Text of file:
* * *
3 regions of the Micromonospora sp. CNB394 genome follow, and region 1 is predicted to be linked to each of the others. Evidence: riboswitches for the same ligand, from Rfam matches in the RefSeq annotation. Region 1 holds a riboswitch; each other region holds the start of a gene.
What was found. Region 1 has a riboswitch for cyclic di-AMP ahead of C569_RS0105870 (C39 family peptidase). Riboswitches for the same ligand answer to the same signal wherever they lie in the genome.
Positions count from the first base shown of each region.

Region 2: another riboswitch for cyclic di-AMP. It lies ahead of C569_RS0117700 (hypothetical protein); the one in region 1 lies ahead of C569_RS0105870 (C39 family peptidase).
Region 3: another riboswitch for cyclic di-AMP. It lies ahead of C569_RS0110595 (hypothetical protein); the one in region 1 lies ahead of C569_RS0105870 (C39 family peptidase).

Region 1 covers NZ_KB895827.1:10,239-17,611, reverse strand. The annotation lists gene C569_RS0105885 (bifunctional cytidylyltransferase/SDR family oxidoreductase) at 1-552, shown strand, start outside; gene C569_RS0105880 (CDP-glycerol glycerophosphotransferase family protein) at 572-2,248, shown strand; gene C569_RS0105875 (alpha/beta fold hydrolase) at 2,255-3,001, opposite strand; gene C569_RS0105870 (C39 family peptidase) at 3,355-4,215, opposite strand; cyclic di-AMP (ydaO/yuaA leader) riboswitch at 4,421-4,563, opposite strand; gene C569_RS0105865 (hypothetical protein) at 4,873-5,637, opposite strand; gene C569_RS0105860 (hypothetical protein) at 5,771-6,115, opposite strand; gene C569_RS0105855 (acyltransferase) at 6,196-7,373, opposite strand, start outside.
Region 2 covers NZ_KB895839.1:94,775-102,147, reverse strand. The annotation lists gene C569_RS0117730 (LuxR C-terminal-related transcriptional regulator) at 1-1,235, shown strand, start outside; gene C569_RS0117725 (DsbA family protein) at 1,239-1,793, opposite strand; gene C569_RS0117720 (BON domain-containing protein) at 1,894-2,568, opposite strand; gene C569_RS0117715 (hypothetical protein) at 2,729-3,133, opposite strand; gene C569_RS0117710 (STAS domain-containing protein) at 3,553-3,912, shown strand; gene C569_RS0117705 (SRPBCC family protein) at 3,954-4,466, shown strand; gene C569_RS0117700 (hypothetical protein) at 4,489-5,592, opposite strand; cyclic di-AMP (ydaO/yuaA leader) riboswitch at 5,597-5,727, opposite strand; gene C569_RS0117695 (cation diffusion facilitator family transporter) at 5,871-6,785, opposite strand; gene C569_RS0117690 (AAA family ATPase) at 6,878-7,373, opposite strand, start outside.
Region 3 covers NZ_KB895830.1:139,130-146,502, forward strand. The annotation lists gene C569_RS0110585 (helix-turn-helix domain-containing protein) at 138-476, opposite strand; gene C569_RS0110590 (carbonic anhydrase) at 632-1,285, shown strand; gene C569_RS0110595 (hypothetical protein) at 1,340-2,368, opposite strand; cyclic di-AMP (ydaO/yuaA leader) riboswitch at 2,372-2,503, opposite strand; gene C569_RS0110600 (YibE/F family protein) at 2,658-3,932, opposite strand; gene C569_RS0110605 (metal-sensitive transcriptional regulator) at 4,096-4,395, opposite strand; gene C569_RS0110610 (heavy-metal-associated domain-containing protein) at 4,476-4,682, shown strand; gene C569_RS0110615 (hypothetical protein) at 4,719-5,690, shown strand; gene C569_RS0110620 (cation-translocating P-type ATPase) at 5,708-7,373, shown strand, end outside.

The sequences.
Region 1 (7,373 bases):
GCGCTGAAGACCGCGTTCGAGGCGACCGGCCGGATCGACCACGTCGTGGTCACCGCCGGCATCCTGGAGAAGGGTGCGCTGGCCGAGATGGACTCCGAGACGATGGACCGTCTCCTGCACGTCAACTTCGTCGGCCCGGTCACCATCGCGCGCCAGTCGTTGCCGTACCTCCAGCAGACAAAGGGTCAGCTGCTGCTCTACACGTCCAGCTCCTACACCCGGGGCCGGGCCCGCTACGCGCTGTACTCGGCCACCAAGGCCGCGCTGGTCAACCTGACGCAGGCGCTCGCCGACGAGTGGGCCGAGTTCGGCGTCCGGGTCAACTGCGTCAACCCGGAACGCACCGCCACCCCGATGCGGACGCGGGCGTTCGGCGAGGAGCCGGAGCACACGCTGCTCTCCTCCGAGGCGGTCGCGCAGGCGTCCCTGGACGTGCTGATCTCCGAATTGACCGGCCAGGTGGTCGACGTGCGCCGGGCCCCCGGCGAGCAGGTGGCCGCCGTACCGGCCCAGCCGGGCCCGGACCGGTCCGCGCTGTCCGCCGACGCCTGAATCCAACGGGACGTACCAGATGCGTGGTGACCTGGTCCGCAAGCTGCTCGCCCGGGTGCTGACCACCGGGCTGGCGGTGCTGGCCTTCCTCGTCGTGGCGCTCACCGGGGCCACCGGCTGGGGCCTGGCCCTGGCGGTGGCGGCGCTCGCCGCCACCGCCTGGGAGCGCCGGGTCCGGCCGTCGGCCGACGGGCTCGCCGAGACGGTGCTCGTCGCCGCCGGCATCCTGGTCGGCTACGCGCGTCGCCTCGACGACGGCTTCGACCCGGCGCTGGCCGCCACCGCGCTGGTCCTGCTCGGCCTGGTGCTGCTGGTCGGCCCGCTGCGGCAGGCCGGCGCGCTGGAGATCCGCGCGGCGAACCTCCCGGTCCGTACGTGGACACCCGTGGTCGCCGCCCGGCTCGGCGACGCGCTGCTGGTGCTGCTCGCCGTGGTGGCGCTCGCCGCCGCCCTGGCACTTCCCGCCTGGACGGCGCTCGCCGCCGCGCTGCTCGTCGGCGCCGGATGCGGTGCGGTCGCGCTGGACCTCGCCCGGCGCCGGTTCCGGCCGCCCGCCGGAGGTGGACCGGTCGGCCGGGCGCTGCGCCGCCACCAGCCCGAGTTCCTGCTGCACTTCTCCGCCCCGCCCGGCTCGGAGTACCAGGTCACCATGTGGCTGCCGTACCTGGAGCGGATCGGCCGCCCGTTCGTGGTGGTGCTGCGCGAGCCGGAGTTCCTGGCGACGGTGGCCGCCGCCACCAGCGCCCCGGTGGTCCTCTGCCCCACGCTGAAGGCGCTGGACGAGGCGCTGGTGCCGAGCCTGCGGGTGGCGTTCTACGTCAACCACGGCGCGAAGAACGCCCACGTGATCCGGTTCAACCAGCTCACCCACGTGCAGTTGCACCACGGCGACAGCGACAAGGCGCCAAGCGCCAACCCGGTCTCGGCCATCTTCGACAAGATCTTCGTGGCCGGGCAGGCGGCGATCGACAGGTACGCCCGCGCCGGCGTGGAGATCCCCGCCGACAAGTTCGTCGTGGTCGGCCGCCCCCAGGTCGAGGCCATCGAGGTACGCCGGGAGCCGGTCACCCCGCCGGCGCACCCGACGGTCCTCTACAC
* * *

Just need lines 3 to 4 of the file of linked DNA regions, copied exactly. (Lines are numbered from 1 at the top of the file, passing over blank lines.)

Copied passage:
Positions count from the first base shown of each region.

Region 2: another riboswitch for cyclic di-AMP. It lies ahead of C569_RS0117700 (hypothetical protein); the one in region 1 lies ahead of C569_RS0105870 (C39 family peptidase).